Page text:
Just as his significant other, Angelina Jolie, shaped her career to fit her steadily blossoming maternal instincts at home, Brad Pitt is slowly beginning to find himself in the strenuous role of Dad on the big screen, especially after his largely underappreciated performance in 2006's Babel. But in his newest film, WORLD WAR Z, his paternal role goes further than the traditional one--he must rescue Mother Earth and her children from the clutches of an inexplicable and urgent global pandemic.
And apparently he's the only one who can do this.
In WORLD WAR Z, Pitt stars as Gerry Lane, a former United Nations employee in Philadelphia who's abandoned his post for a more low-pressure existence flipping pancakes for his two tweenage girls (played by Sterling Jerins and Abigail Cosgrove). It is a typical day when we meet him, breakfast-time at home with the girls, which includes his wife, Karin (Mireille Enos). With hopeful smiles we see them next in a car waiting in gridlocked traffic. No one on the street knows what's going on until this immense panic erupts. Cars slam into one another and people flee aimlessly away from their vehicles. Then the Lane family witnesses what's driven everyone batty--a dizzying crowd of lifeless souls leaping, no flying, from one area to the next attacking victims in a horrifying mass assault before they can even take in what is happening. With a quick visual summation of what has occurred, Gerry grabs his family and heads away from this scene.
It is a frightening scene to watch, one that starts out wonderfully calm then shifts into an intense state of frenzy and manic action. Director Marc Forster brilliantly captures the dramatic shift in the film's brutal first few moments.
Amid this frightening series of events, the audience is wondering, along with the characters, what is going on. WORLD WAR Z presents the world is in a very nascent stage of infection where panic rules and there are no answers. As a result, no one knows how to react to it, except the Lane family, who emerge from the disaster into an abandoned apartment complex in New Jersey. It is that moment when we realize that we're about to see a very generic man saves the world using his big strong hands kind of film.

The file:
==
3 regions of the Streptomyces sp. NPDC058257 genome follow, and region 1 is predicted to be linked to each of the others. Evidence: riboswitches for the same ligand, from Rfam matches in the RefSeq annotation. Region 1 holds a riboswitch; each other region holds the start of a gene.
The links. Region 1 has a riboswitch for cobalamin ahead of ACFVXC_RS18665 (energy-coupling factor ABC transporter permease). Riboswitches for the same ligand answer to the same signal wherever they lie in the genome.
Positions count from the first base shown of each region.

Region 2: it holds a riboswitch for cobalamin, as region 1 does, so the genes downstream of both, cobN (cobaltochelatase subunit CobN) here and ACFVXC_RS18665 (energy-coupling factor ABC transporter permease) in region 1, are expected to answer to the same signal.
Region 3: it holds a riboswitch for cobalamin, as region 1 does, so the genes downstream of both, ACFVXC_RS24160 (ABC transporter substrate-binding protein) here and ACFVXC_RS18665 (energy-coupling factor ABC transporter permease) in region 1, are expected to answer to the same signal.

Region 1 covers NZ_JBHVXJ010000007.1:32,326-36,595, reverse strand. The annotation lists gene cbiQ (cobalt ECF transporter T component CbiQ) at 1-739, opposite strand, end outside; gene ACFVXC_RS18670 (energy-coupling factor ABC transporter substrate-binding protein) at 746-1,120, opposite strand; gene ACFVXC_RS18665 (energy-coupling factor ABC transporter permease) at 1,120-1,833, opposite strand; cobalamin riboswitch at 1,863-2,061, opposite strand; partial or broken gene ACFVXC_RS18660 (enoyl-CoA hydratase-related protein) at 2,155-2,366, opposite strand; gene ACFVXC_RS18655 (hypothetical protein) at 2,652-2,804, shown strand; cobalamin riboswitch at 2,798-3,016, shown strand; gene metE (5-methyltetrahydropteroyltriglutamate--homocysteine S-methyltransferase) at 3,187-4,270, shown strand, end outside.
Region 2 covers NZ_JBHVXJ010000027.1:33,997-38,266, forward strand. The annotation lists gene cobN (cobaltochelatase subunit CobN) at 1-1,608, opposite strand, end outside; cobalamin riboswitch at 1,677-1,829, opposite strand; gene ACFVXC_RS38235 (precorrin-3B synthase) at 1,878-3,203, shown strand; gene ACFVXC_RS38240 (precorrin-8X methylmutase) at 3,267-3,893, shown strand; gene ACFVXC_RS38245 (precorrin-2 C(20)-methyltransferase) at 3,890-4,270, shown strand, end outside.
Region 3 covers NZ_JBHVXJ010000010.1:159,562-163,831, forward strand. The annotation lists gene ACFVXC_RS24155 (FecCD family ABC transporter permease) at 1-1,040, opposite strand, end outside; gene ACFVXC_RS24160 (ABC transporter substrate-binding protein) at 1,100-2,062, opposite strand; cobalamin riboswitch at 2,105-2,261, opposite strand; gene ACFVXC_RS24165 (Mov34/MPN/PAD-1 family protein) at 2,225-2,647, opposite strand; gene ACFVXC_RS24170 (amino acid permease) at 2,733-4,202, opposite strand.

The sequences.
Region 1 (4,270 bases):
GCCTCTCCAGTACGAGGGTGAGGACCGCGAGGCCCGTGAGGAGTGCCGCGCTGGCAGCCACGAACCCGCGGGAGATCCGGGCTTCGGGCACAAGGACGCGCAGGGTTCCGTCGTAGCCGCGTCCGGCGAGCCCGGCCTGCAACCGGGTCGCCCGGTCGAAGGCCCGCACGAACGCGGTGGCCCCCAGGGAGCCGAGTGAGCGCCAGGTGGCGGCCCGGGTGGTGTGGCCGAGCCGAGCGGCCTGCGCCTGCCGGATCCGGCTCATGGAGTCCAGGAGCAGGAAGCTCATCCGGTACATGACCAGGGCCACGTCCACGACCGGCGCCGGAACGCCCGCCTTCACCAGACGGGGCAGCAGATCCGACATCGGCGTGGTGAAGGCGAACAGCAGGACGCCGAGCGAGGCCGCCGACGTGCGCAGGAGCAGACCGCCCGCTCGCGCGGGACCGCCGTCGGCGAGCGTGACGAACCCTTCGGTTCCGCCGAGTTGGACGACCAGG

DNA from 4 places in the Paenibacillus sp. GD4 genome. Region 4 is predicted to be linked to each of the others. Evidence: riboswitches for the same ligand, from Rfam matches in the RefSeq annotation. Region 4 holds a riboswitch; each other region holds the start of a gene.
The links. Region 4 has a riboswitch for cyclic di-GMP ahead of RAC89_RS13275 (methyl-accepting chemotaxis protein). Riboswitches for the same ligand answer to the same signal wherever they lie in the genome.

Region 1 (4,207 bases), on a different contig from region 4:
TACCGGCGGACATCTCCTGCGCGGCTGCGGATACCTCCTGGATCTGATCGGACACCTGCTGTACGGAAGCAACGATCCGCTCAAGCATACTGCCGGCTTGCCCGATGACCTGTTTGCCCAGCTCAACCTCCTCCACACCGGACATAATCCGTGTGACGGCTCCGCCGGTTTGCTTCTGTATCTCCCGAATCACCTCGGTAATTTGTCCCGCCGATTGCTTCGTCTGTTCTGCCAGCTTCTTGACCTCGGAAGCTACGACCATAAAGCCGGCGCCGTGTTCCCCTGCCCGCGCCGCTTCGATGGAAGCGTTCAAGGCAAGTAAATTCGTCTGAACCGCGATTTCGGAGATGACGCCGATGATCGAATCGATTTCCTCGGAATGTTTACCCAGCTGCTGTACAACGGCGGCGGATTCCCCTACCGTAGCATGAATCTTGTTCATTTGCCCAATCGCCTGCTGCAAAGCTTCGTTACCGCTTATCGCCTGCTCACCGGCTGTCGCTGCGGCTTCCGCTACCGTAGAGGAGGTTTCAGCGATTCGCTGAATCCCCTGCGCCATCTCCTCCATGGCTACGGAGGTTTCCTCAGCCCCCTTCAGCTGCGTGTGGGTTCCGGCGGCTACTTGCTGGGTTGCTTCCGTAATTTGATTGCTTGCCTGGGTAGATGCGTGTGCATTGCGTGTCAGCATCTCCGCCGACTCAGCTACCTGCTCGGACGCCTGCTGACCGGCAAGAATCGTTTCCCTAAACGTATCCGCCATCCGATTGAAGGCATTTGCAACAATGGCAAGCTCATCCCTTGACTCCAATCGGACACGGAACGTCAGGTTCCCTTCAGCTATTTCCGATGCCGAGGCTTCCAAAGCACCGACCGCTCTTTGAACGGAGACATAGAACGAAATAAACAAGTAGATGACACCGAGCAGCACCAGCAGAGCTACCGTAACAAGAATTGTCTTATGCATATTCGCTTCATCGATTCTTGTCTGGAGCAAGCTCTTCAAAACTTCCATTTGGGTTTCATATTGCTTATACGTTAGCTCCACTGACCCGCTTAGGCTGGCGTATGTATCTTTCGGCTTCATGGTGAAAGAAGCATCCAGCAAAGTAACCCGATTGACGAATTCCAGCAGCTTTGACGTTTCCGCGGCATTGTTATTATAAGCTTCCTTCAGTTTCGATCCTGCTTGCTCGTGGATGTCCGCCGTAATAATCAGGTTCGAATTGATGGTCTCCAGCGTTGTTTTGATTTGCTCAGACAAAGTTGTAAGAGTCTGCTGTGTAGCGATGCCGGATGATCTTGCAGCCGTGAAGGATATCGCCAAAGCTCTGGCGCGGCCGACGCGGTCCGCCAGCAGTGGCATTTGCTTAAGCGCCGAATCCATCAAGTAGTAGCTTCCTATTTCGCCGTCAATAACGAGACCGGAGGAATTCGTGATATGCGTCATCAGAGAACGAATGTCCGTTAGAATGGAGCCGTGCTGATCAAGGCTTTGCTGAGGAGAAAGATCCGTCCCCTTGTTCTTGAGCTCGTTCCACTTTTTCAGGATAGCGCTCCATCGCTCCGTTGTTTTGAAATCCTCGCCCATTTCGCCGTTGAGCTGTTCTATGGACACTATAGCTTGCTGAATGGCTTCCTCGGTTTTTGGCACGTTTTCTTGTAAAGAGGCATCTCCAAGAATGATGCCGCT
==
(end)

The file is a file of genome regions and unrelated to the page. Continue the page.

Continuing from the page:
But, whatever, we've seen a man saves world movie before. What's the problem with this one, you ask? Well, it's not necessarily a problem, per se, but a fascinating note. Gerry gets word that Jerusalem (popularly regarded as the holiest city in Jewish tradition) may have the drop on this lethal nuisance and has been beating it at its own game by obstructing walls of defense to keep these....things....out of the city (note: from what I recall the word "zombie" is never uttered in the film, though, with the exception of them being able to fly and move very quickly, these beings look exactly like those you'd see on an episode of "The Walking Dead"). Notably, Jerusalem has been known for its several walls built for the same purpose more than five hundred years ago.
The historical/spiritual references in the movie deepen when it is Gerry, there only a few hours and admits he is not a doctor, who notices a few startling instances that will later contribute to his winning diagnosis of the epidemic. It's interesting that, despite the fact that leaders of the country have been able to protect the land for years, Gerry's arrival set in motion a series of events that destroyed their defense and crippled them.
With a world sinking into destruction at its every corner, Gerry is the one who essentially becomes its new founding father, one who offers it the hope of rebuilding its own ruins and becoming a Promised Land again.
But aside from its obvious spiritual nature, much of which is never explored in depth despite a fascinating angle, the film--much like The Purge--chooses to neglect its rather provocative/controversial themes and focus on being a suspenseful horror flick. In the case of WORLD WAR Z, this may be a result of several reported script changes that may have led to an extravagant tug-of-war plot between its three screenwriters (Matthew Michael Carnahan, Drew Goddard and Damon Lindelof).
Though his performance doesn't reach the emotional depth of his portrayal in Babel, Pitt does manage to carry the film and rouse the audience in its most formidable scenes. But I'd remiss if I didn't mention the subtle yet significant gravitas Enos was able to bring to her smaller role. As a woman who spends most of the film on a separate continent from her husband, she communicates via a feeble military phone, desperately clinging to every strand of hope she can find. And Israeli actress Daniella Kertesz, who plays military fighter Segen who teams with Gerry in the film, supplies it with appropriate Sigourney Weaver-like power blended with sensitivity. The performance marks an impressive one for Kertesz, who made her full length feature debut with the role.
The film leaves the story wide open for a sequel, which will inevitably happen if the box office receipts pile up. While the 3D effect helped increase the intensity of the film, I can only hope a sequel will fill in some of the story that is dangling in some areas.
Rating: C+ (*** out of *****)